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2022 record breaker ocean temperature

We’re in hot water. Literally. Photo: Greg Becker on Unsplash

The Inertia

Last year was a hot one for the world’s oceans. A record breaker, in fact. According to a newly released study, it was the warmest since record keeping began. The study, released on January 9 in the journal Advances in Atmospheric Sciences, used temperature data from the planet’s oceans. Both Chinese and American teams used the data to determine the average temperature of the upper layers, which is where most of the heating happens.

“In 2022, the world’s oceans, as given by OHC,” reads the study’s abstract, “were again the hottest in the historical record and exceeded the previous 2021 record maximum. ”

The temperature of the surface of the world’s oceans is extraordinarily important when it comes to the weather. The warmer they are, the more intense the storms become. More moisture in the air equals more intense rains, which equal more intense flooding.

“Rising ocean temperatures bolster the energy exchanges from ocean to atmosphere, increase the quantity of atmospheric moisture, and change the patterns of precipitation and temperature globally,” wrote the authors of the study.


The ocean absorbs most of the heat trapped by greenhouse gas emissions — up to 90 percent — and we’ve certainly pumped a lot of those into the atmosphere. Since we started keeping track of the ocean’s temperature in 1958, it has made a steady climb into the red.

Since the atmosphere is more affected by natural variations in the global climate than the ocean is, the ocean makes for a more reliable indicator of global warming over time. And before some of you pipe in with something about record snowfall, let me just remind you that weather and climate are different things. In very basic terms, weather is short term and climate is long term. Huge, out-of-the-ordinary dumps of snow and wild cold snaps are just another indicator that the world’s climate is on a pendulum that’s swinging farther and farther to each extreme. In the long term, the planet is undeniably warmer than it used to be on average. If you believe in science and numbers and stuff like that, then you believe that that warming is due in large part to human influence.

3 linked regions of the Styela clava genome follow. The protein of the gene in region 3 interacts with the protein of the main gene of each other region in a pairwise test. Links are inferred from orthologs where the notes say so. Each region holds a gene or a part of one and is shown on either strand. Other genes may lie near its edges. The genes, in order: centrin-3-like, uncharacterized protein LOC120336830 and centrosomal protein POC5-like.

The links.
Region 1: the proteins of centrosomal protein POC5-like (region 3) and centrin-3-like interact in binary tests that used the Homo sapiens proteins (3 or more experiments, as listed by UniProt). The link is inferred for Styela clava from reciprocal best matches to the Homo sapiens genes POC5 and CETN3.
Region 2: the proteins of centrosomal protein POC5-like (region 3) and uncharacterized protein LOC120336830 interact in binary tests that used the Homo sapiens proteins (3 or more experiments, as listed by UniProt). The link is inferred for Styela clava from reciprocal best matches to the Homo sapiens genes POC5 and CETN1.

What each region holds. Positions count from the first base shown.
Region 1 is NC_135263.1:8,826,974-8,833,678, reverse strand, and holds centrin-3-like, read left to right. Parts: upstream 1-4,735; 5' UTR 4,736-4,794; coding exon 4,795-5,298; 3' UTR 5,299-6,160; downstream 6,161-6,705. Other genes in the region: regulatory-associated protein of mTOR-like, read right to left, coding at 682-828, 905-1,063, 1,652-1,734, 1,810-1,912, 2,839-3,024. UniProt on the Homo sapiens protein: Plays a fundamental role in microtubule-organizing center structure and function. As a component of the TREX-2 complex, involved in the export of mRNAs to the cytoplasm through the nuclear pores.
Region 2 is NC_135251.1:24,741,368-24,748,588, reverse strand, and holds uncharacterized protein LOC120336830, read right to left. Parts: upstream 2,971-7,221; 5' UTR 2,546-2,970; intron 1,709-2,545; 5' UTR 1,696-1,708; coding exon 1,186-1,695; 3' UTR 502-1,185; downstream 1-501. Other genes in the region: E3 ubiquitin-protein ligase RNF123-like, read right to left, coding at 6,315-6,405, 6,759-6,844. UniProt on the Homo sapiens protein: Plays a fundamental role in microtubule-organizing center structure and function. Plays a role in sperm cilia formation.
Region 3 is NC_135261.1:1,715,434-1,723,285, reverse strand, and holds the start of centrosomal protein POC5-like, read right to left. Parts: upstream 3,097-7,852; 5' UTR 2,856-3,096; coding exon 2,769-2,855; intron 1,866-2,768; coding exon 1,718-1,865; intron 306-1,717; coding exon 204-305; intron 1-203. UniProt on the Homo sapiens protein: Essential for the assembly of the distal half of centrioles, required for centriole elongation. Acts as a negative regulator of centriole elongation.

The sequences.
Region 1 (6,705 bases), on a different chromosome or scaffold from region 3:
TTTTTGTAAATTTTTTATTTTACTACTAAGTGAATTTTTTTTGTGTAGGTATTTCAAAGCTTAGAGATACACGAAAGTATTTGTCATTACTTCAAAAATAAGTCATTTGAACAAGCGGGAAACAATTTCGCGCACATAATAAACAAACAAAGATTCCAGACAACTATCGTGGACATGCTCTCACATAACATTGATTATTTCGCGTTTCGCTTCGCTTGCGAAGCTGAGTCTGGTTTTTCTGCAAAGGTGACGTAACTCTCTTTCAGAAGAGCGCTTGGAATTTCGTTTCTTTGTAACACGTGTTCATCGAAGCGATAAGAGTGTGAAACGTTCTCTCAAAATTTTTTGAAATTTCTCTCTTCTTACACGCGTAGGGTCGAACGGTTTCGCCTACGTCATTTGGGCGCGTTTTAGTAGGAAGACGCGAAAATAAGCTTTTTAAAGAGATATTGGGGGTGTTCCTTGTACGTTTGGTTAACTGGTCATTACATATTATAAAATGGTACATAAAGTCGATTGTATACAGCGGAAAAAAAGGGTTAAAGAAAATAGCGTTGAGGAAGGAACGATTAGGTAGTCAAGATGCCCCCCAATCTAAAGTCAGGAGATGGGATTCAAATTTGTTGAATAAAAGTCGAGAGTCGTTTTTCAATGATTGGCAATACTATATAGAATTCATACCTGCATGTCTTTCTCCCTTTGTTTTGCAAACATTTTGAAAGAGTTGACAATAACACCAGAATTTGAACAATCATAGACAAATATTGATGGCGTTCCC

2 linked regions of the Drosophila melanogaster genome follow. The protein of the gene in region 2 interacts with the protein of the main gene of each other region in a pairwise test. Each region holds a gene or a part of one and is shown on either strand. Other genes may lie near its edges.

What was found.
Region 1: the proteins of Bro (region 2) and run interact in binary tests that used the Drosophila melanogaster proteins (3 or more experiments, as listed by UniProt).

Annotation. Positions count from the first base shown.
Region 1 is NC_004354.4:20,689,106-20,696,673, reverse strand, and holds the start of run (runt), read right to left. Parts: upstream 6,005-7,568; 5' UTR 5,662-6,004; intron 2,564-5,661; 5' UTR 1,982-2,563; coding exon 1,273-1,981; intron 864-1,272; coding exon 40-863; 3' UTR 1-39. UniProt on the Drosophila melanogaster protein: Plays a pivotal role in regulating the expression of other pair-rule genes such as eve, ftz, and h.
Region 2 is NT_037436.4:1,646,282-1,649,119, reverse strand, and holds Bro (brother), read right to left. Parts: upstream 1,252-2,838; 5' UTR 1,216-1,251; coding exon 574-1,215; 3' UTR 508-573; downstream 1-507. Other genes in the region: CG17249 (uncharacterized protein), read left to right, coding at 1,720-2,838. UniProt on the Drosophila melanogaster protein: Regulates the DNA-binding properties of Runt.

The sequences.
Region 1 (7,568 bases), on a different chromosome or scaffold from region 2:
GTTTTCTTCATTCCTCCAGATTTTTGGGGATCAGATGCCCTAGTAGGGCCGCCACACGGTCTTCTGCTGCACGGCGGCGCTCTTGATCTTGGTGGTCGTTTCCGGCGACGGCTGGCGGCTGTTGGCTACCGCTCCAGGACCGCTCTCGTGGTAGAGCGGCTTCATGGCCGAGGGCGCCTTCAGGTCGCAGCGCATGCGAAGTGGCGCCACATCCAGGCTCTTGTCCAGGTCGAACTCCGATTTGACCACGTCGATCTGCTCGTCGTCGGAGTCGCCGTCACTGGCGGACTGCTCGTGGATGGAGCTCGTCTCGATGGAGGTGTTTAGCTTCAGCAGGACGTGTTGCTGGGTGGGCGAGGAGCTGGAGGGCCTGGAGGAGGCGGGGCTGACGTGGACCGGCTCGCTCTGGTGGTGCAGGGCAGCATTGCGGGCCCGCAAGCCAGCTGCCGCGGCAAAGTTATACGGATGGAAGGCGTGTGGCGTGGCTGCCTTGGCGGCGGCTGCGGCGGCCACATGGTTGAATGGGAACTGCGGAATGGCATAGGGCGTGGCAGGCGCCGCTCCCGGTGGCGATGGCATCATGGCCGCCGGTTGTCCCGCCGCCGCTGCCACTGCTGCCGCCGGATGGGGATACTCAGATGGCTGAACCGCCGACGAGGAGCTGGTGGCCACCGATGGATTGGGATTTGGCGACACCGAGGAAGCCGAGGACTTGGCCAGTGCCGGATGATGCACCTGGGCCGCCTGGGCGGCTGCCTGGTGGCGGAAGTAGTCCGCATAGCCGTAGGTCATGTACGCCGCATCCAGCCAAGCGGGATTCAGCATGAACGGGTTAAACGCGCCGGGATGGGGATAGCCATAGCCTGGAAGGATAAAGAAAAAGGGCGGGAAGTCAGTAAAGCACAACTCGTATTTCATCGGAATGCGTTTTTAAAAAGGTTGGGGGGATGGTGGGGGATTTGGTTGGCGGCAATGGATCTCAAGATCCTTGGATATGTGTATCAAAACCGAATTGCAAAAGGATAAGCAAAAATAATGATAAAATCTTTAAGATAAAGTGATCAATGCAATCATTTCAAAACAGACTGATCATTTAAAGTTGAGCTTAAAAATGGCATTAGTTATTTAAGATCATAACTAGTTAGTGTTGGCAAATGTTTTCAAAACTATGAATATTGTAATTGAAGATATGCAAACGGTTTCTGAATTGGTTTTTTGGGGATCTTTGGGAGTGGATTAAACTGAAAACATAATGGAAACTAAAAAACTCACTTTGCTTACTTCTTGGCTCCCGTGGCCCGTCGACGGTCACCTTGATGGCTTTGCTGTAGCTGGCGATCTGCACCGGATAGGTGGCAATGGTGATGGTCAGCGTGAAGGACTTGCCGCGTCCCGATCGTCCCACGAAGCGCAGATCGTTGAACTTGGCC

“The Earth’s energy and water cycles have been profoundly altered due to the emission of greenhouse gases by human activities, driving pervasive changes in Earth’s climate system,” wrote the team of researchers who completed the study. “…We are getting more extreme weather because of the warming oceans and that has tremendous consequences all around the world.”

record breaker for ocean temperature

Global upper 2000 meter temperature from 1958 through 2020. Image: Advances in Atmospheric Sciences

Last year saw three La Niñas in a row, a phenomenon known as a “triple dip.” La Niña is the colder phase of a climate cycle in the Pacific. That, partnered with the El Niño phase, dictates weather patterns around the planet, and things have been out of whack for a while now.

“Warmer oceans mean there is more potential for bigger precipitation events,” said Michael Mann from the University of Pennsylvania, who was part of the team. “Like we’ve seen this past year in Europe, Australia, and currently on the west coast of the U.S.

The team’s study found that the layer of warmer water on the ocean’s surface is getting deeper, which has profound effects. “This leads to greater and more rapid intensification of hurricanes – something we’ve also seen this past year – since the winds no longer churn up cold sub-surface water that would otherwise dampen intensification,” Mann explained.

The National Oceanic and Atmospheric Administration believes that “many extreme weather events in 2022 had been made more likely and more intense by the climate crisis, such as the heavy rain that caused devastating floods in Chad, Niger and Nigeria.”

The study stated that, although we’ve only been recording the ocean’s temperatures in a reliable manner for the last 80 years or so, it’s likely that they’re warmer now than they’ve been in the last 1,000 years.


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